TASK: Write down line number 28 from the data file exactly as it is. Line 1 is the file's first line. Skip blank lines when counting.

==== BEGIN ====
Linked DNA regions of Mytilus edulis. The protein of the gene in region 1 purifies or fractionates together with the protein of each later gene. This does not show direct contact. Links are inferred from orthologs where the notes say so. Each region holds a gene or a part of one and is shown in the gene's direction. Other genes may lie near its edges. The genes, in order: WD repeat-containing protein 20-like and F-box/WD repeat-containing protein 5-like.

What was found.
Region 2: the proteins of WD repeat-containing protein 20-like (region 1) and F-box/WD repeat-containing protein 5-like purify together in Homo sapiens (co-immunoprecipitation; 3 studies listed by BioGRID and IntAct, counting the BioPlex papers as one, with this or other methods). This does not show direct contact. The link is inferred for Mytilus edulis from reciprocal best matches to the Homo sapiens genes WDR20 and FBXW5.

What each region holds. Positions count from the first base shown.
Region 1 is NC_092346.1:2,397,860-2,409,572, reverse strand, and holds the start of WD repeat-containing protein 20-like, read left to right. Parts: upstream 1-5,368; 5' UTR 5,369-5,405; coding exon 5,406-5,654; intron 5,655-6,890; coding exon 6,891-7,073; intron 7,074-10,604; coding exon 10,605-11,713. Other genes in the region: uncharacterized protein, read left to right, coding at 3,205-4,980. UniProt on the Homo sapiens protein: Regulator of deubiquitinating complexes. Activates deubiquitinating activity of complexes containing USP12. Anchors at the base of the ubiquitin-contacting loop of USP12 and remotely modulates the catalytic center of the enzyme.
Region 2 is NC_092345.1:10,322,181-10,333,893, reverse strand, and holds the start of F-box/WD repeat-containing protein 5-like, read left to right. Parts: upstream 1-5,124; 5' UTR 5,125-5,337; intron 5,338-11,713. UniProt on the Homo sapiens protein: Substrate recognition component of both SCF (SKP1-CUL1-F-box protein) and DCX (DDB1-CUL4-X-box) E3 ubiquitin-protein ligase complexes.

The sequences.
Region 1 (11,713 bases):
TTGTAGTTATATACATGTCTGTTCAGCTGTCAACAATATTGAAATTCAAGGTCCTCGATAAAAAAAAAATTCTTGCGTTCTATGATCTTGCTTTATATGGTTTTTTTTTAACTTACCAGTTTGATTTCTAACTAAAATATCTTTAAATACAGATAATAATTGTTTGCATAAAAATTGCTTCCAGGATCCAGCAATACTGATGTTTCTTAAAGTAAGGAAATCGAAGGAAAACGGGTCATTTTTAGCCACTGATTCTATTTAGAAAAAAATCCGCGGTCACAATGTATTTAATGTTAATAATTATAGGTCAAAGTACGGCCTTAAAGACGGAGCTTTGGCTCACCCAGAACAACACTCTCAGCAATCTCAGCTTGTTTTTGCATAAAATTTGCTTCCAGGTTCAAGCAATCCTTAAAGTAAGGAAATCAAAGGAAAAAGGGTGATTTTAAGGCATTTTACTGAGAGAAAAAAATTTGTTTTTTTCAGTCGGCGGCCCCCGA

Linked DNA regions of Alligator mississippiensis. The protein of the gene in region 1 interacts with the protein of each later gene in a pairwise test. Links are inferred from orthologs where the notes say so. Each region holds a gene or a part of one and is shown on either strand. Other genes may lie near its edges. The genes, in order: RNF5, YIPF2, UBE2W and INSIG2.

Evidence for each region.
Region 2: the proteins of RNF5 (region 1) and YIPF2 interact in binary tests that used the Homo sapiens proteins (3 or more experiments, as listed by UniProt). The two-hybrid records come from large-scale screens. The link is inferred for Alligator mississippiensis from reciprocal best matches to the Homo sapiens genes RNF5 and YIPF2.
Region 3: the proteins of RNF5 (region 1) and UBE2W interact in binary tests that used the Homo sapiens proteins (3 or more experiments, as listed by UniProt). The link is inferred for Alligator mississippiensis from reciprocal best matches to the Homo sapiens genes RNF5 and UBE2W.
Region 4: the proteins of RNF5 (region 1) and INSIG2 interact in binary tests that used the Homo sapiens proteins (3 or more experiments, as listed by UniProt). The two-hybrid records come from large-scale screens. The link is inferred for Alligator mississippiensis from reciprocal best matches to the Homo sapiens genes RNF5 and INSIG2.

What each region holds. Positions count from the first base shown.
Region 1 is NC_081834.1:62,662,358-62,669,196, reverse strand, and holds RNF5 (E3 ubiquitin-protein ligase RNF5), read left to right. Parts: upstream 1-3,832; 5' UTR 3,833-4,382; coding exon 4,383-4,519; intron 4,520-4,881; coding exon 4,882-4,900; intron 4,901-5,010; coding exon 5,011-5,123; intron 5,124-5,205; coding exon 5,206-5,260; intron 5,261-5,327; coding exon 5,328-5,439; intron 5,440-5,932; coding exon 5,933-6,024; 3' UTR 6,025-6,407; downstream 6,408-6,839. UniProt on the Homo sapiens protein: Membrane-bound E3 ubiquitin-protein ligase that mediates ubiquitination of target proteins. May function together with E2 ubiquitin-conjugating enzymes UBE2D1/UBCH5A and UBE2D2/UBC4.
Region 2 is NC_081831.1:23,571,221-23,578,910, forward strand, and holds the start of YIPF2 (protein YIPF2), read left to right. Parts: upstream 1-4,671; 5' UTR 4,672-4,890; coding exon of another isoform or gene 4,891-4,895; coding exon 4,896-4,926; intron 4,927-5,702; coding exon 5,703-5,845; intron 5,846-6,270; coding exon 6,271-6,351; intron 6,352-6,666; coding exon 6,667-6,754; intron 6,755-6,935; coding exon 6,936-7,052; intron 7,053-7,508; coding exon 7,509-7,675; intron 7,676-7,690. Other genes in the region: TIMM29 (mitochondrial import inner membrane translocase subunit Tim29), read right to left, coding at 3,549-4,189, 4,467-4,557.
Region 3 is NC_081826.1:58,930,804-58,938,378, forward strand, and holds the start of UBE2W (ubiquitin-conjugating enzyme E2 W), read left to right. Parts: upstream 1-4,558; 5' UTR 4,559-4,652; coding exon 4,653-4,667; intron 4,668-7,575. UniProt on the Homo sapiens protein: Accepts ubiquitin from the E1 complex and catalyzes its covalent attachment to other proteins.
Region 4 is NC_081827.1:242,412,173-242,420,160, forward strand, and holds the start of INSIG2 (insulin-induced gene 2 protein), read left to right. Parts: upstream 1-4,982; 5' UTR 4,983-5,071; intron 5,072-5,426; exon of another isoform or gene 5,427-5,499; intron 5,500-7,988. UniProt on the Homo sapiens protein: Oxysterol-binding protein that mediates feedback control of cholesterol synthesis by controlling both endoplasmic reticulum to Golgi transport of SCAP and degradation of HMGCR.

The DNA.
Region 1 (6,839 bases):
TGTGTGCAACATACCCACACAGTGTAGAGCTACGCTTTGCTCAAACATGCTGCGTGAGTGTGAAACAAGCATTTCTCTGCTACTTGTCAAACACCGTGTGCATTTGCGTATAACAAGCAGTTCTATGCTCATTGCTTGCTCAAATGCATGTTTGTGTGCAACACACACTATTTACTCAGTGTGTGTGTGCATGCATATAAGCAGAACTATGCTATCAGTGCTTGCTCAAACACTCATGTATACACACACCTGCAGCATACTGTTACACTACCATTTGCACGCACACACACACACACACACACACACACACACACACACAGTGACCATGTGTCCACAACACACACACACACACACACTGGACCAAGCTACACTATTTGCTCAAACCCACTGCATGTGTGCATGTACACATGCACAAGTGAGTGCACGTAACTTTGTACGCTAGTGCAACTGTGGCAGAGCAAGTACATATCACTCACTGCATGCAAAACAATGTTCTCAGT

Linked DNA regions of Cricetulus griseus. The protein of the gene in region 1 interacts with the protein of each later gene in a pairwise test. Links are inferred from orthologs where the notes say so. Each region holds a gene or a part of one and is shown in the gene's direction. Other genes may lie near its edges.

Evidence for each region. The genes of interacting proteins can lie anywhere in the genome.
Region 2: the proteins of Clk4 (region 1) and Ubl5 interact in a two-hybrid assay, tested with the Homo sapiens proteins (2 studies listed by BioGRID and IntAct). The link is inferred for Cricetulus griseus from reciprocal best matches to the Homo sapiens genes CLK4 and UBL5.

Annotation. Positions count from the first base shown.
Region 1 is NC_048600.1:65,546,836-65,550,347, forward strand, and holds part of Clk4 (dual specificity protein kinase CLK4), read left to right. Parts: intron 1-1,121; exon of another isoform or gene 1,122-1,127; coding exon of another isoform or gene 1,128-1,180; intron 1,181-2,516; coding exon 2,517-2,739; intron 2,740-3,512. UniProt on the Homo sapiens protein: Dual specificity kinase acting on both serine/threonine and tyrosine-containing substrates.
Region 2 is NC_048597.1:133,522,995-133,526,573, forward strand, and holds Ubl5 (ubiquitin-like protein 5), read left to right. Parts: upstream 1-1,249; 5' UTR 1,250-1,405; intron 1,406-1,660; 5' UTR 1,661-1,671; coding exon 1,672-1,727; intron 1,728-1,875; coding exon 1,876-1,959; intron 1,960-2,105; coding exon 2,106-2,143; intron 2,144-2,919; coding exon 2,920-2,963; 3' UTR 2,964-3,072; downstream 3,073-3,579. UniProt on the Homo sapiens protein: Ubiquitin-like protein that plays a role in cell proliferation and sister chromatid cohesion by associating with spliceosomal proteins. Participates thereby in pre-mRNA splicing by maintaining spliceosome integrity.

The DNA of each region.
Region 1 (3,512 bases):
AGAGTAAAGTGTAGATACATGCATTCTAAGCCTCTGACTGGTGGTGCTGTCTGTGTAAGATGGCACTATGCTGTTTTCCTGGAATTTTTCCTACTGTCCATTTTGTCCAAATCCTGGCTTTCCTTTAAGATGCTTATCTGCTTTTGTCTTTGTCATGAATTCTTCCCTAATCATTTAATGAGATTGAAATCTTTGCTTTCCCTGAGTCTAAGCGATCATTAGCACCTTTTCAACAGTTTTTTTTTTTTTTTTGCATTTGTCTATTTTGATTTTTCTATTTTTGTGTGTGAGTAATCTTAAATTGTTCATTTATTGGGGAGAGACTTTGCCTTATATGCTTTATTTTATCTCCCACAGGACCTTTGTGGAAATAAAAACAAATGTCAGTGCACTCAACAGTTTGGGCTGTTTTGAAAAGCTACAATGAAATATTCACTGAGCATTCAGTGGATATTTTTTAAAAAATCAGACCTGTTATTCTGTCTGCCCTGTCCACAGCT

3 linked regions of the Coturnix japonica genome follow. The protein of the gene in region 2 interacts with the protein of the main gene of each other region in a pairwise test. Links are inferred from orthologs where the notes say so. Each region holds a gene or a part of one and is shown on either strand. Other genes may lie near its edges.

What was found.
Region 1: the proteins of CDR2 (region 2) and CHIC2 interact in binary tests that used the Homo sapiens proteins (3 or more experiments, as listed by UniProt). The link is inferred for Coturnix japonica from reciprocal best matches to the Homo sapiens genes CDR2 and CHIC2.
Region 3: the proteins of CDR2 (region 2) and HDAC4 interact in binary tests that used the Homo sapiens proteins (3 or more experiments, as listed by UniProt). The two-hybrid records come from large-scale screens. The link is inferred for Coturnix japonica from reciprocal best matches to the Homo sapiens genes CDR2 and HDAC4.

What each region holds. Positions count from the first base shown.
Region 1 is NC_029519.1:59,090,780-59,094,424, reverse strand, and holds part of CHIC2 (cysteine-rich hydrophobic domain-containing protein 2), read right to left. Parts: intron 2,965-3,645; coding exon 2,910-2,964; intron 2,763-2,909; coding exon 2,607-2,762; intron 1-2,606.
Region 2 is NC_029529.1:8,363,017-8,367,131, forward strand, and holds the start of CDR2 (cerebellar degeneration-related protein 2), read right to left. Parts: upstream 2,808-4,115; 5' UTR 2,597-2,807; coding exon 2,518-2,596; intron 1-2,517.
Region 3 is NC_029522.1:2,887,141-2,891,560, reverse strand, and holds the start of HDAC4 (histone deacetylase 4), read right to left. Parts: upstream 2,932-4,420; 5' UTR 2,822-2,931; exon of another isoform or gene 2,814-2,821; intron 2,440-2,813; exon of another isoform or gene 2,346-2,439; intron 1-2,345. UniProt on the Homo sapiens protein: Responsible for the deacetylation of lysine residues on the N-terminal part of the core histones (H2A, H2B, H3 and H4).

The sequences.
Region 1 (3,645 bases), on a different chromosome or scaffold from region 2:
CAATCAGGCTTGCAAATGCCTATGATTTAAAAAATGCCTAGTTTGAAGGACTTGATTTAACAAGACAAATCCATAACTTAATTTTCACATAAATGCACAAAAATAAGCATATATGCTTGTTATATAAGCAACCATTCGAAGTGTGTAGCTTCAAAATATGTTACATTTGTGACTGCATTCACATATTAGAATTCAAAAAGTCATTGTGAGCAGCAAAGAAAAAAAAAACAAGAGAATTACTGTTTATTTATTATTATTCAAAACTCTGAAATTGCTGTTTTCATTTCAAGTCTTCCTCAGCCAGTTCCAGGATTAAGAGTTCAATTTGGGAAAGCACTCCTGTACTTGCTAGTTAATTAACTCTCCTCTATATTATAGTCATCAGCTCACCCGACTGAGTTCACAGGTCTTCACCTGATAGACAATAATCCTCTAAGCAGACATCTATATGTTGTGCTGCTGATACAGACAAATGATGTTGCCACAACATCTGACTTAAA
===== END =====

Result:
Region 2 is NC_048597.1:133,522,995-133,526,573, forward strand, and holds Ubl5 (ubiquitin-like protein 5), read left to right. Parts: upstream 1-1,249; 5' UTR 1,250-1,405; intron 1,406-1,660; 5' UTR 1,661-1,671; coding exon 1,672-1,727; intron 1,728-1,875; coding exon 1,876-1,959; intron 1,960-2,105; coding exon 2,106-2,143; intron 2,144-2,919; coding exon 2,920-2,963; 3' UTR 2,964-3,072; downstream 3,073-3,579. UniProt on the Homo sapiens protein: Ubiquitin-like protein that plays a role in cell proliferation and sister chromatid cohesion by associating with spliceosomal proteins. Participates thereby in pre-mRNA splicing by maintaining spliceosome integrity.